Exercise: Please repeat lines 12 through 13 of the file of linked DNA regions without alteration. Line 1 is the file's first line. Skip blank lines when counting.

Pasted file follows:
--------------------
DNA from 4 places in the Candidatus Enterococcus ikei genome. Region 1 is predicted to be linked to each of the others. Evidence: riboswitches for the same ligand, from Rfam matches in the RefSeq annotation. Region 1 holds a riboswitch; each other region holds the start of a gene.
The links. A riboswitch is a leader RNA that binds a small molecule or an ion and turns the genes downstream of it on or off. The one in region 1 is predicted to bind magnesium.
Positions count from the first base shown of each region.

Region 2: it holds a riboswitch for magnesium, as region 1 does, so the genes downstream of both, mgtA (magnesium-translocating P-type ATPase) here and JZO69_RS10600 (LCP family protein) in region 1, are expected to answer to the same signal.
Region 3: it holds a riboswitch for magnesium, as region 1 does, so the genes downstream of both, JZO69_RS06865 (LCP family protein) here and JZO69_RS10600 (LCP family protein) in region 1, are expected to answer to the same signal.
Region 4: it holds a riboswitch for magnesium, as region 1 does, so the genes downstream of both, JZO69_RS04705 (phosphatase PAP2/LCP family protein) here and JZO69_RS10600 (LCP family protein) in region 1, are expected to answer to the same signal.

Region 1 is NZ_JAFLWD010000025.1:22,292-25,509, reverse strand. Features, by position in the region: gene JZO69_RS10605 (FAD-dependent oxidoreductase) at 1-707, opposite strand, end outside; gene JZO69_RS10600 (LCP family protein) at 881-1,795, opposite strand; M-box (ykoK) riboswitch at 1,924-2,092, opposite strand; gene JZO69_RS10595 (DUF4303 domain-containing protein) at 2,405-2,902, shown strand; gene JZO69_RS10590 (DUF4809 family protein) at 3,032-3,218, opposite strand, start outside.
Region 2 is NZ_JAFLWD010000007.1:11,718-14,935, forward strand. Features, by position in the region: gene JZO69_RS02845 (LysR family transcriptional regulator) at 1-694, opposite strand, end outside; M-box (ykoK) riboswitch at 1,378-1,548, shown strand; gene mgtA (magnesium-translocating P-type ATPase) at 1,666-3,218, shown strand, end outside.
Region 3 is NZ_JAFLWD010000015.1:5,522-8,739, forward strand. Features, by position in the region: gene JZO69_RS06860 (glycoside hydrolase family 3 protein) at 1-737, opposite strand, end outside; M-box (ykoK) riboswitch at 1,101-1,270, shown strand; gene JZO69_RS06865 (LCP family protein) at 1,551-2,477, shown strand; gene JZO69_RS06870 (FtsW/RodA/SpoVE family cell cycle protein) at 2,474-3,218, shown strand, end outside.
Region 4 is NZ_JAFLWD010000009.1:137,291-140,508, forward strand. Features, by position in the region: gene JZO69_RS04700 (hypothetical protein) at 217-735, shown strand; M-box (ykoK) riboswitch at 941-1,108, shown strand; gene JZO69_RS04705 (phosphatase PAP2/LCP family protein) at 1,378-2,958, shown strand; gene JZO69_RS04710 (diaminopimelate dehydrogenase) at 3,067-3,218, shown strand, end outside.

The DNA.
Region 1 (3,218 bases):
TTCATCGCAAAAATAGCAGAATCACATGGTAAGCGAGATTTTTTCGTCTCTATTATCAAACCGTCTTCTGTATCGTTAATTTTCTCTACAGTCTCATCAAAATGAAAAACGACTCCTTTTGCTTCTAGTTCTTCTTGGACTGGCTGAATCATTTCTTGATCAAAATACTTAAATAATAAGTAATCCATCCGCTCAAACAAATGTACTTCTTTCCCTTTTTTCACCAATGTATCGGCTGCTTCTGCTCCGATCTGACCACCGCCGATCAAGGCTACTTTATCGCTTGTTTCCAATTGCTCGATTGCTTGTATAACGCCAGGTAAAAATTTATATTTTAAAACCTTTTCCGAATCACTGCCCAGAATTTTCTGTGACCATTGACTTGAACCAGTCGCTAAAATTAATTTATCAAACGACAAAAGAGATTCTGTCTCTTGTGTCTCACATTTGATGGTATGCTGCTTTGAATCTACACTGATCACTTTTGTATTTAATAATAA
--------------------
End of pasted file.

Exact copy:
Region 1 (3,218 bases):
TTCATCGCAAAAATAGCAGAATCACATGGTAAGCGAGATTTTTTCGTCTCTATTATCAAACCGTCTTCTGTATCGTTAATTTTCTCTACAGTCTCATCAAAATGAAAAACGACTCCTTTTGCTTCTAGTTCTTCTTGGACTGGCTGAATCATTTCTTGATCAAAATACTTAAATAATAAGTAATCCATCCGCTCAAACAAATGTACTTCTTTCCCTTTTTTCACCAATGTATCGGCTGCTTCTGCTCCGATCTGACCACCGCCGATCAAGGCTACTTTATCGCTTGTTTCCAATTGCTCGATTGCTTGTATAACGCCAGGTAAAAATTTATATTTTAAAACCTTTTCCGAATCACTGCCCAGAATTTTCTGTGACCATTGACTTGAACCAGTCGCTAAAATTAATTTATCAAACGACAAAAGAGATTCTGTCTCTTGTGTCTCACATTTGATGGTATGCTGCTTTGAATCTACACTGATCACTTTTGTATTTAATAATAA